"They was screaming and I was saying to them 'get out of it, try and find the nearest exit'," she told BBC Radio 5 live.
"But the police were telling them to put a cover down near the door. I was shouting my head off, just saying: 'run'".
Grenfell Tower, built in 1974, is part of the Lancaster West Estate, a sprawling inner-city social housing complex of almost 1,000 homes.
Robert Black, chief executive of the tower's management company, the Kensington and Chelsea Tenant Management Organisation, said: "The fire at Grenfell Tower is devastating and the reports of injury and losses of life absolutely heartbreaking.
"Along with my colleagues, I have been supporting residents since the early hours, working with the emergency services and the community."
The BBC's Andy Moore, who was at the scene through the night, described watching debris falling from the building, and hearing explosions and breaking glass.
Image captionLondon fire crews said it was a "large and very serious incident"
Image copyrightGETTY IMAGES
Image captionThere are 120 flats in the residential block
The London Fire Brigade said a structural engineer had checked the building and determined it was not in danger of collapse and that rescue teams were safe to be inside.
Initially, it was feared that the building, which appears to be gutted, could collapse.
Mayor Sadiq Khan said he was devastated by the horrific scenes, attended by more than 250 firefighters and 100 ambulance medics.
Questions will need to be answered over the safety of tower blocks, he told BBC Radio.
"We can't have a situation where people's safety is put at risk because of bad advice being given or if it is the case, as has been alleged, of tower blocks not being properly serviced or maintained," he said.
Matt Wrack, of the Fire Brigades Union said something had clearly gone badly wrong with fire prevention procedures at the building.
Firefighters would normally fight a fire in a tower block from the inside, going up the fire escape, and fighting using the internal dry-rising mains, he said, but that's not been possible in this case.
Construction firm Rydon said recent building work which it carried out on the block "met all required building control, fire regulation and health and safety standards".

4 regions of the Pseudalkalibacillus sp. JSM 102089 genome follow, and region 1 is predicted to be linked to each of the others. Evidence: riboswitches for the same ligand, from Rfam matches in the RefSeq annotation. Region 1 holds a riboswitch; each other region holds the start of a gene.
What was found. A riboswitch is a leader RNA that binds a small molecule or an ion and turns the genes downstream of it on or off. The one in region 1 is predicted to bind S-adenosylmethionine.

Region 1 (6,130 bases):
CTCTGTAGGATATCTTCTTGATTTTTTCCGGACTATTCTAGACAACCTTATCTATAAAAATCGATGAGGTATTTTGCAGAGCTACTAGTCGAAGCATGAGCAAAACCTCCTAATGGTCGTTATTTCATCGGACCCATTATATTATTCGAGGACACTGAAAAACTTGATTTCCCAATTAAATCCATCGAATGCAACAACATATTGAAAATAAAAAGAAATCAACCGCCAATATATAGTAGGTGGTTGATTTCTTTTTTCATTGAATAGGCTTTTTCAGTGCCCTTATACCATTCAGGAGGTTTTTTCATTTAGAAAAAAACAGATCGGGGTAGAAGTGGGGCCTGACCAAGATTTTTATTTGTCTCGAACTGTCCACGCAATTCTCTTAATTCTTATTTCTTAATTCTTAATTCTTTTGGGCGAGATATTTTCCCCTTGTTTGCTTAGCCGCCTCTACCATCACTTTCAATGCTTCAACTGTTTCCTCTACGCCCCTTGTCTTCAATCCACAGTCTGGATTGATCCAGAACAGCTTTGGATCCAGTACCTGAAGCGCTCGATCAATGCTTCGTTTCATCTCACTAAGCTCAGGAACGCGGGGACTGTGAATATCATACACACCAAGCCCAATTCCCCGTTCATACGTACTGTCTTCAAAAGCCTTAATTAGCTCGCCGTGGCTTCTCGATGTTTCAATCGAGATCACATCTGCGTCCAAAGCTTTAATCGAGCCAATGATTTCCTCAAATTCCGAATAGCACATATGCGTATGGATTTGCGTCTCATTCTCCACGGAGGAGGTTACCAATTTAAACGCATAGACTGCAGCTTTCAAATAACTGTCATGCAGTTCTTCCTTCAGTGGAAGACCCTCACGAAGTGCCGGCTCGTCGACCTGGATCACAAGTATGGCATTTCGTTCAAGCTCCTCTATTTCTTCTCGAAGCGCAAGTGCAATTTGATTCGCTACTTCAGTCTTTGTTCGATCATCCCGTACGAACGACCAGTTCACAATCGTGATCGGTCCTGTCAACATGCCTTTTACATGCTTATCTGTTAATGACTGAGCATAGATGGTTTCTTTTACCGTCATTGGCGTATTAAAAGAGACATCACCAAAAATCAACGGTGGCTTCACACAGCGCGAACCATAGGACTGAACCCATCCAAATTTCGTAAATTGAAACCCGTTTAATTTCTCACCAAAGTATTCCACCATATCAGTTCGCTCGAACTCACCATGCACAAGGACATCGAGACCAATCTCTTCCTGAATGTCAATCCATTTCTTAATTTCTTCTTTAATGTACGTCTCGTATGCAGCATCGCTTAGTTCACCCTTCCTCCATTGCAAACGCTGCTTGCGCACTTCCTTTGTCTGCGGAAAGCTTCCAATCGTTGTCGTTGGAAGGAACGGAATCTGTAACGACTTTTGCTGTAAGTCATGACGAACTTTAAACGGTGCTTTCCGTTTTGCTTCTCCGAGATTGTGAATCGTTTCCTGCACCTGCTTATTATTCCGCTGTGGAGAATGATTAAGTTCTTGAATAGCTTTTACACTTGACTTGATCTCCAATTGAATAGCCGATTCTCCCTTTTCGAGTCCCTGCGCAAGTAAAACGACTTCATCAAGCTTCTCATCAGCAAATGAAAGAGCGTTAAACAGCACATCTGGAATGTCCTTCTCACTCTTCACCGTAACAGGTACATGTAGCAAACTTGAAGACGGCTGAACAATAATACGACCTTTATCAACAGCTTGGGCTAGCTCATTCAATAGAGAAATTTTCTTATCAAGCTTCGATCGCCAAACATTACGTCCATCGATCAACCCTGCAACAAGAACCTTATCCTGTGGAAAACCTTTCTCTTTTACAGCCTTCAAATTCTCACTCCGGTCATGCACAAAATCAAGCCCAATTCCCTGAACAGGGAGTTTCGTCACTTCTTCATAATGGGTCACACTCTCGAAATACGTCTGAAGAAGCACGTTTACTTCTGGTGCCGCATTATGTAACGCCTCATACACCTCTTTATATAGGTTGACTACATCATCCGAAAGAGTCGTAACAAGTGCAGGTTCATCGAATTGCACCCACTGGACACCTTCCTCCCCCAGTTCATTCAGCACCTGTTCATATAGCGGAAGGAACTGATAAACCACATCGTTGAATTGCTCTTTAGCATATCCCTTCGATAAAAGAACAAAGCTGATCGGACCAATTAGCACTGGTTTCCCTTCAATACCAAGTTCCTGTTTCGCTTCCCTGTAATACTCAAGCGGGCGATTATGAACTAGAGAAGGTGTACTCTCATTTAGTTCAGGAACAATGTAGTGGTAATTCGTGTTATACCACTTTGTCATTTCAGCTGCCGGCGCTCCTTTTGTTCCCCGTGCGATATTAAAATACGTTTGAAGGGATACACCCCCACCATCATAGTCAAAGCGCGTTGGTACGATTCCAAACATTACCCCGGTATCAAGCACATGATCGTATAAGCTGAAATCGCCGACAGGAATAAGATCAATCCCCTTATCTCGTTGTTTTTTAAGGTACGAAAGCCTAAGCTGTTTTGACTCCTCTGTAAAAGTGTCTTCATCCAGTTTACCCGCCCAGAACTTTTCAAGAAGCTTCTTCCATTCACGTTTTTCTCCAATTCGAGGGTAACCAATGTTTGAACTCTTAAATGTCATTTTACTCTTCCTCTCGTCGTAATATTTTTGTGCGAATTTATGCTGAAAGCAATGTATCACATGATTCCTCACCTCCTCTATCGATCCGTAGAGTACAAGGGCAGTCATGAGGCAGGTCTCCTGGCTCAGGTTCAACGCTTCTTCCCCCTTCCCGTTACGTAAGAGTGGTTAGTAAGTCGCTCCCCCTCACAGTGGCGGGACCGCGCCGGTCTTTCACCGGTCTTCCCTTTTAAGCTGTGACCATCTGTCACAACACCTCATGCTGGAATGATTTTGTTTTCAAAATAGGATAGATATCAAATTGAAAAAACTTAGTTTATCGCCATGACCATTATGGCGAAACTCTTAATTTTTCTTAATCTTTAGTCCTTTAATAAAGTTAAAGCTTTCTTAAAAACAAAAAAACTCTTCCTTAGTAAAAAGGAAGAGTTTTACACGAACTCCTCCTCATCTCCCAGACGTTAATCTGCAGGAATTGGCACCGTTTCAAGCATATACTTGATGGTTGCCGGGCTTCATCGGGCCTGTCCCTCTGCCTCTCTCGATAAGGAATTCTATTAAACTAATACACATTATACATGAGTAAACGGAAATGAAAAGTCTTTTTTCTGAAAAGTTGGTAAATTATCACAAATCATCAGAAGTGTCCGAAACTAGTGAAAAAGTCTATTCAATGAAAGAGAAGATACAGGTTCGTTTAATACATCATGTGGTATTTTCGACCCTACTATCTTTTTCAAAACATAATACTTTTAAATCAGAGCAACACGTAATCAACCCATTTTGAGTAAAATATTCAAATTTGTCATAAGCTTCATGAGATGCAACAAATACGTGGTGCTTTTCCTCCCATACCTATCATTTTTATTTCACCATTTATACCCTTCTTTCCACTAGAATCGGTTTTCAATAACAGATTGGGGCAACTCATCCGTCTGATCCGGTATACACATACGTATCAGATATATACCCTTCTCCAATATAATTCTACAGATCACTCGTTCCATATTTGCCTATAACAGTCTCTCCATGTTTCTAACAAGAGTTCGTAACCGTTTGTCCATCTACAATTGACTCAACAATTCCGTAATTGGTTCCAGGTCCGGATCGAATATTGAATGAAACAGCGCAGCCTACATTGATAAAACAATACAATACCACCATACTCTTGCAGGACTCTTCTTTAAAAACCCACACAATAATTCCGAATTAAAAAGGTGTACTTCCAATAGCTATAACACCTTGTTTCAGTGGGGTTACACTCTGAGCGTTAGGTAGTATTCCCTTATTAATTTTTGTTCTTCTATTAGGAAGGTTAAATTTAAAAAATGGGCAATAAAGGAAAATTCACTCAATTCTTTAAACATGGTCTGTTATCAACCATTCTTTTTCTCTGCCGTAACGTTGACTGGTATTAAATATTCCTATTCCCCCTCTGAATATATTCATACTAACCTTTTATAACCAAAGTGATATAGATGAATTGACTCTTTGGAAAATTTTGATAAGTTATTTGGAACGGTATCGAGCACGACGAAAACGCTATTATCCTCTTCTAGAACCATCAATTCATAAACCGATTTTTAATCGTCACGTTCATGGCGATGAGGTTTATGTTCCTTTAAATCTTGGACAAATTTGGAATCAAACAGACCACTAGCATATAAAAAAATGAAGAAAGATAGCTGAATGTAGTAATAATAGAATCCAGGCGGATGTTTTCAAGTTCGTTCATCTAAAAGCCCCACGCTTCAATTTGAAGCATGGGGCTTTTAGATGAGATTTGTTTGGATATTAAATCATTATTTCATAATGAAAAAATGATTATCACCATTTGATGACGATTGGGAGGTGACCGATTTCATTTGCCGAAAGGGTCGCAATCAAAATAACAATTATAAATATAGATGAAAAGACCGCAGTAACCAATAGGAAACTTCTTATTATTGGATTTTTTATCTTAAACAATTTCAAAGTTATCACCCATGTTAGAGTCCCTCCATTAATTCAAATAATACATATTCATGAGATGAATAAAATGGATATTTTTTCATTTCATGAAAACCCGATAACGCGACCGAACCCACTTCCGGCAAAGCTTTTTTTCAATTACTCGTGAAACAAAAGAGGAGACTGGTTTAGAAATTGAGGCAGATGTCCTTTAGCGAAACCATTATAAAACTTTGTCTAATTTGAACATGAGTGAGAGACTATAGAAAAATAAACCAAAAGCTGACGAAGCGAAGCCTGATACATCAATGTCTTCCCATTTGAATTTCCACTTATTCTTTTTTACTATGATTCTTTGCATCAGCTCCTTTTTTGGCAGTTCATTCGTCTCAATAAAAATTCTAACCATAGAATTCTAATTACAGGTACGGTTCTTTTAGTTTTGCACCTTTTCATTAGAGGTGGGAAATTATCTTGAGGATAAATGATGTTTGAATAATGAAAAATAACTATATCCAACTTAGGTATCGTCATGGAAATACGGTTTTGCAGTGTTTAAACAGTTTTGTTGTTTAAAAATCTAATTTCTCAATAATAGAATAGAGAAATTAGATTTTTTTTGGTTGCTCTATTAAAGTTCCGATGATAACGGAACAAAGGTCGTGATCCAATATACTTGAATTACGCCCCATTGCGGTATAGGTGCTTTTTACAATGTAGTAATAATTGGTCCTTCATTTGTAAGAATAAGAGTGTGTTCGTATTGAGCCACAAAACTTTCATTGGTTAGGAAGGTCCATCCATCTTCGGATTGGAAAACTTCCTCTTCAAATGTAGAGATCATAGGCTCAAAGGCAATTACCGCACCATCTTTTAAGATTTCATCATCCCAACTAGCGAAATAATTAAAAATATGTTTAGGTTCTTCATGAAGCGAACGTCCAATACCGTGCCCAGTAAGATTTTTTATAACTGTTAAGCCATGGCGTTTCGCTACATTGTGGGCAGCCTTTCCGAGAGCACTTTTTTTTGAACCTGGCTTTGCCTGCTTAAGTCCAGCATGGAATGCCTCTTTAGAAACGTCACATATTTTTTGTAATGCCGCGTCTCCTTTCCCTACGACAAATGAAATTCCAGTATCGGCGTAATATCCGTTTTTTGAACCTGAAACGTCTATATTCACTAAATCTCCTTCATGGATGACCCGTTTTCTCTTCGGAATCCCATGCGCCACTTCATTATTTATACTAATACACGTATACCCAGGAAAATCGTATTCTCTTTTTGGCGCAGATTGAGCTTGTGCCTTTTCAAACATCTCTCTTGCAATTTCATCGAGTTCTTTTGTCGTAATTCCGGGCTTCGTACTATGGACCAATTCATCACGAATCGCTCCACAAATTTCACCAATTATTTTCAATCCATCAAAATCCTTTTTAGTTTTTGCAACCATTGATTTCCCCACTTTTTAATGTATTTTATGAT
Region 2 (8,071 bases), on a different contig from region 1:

Image captionRefurbishment work completed in 2016 included more residential areas in the four lower 'podium' levels
Appeals are being made on social media for news of missing friends and relatives, who might have been caught in the blaze.
Emergency rest centres have opened for those now homeless at Latymer Community Centre, St Clement's Church, Harrow Club and Rugby Portobello Trust. There are also local collections under way for spare clothes, toys, blankets and toiletries.
People are being advised by police to stay away from the area, where roads remain closed and nearby residents have been evacuated as a precaution.
Image captionThe London Fire Brigade said a structural engineer had checked the building
Image copyrightAFP/GETTY IMAGES
Image captionMore than 70 people have received treatment in hospital
Image captionSmoke could be seen from miles away
Grenfell Tower underwent a two-year £10m refurbishment as part of a wider transformation of the estate, that was completed last year.
Work included new exterior cladding and a communal heating system.
The 24-storey tower, containing about 120 flats, is managed by the Kensington and Chelsea Tenant Management Organisation (KCTMO) on behalf of the council.
Before and during the refurbishment, the local Grenfell Action Group claimed that the block constituted a fire risk and residents warned that site access for emergency vehicles was "severely restricted".
Construction firm Rydon, which carried out the refurbishment, said it was "shocked to hear of the devastating fire" and added that the work "met all required building control, fire regulation and health and safety standards".
Council leader Nick Paget-Brown said the buildings were regularly inspected, but a "thorough investigation" was needed.
Read more on safety concerns here.
Source: BBC News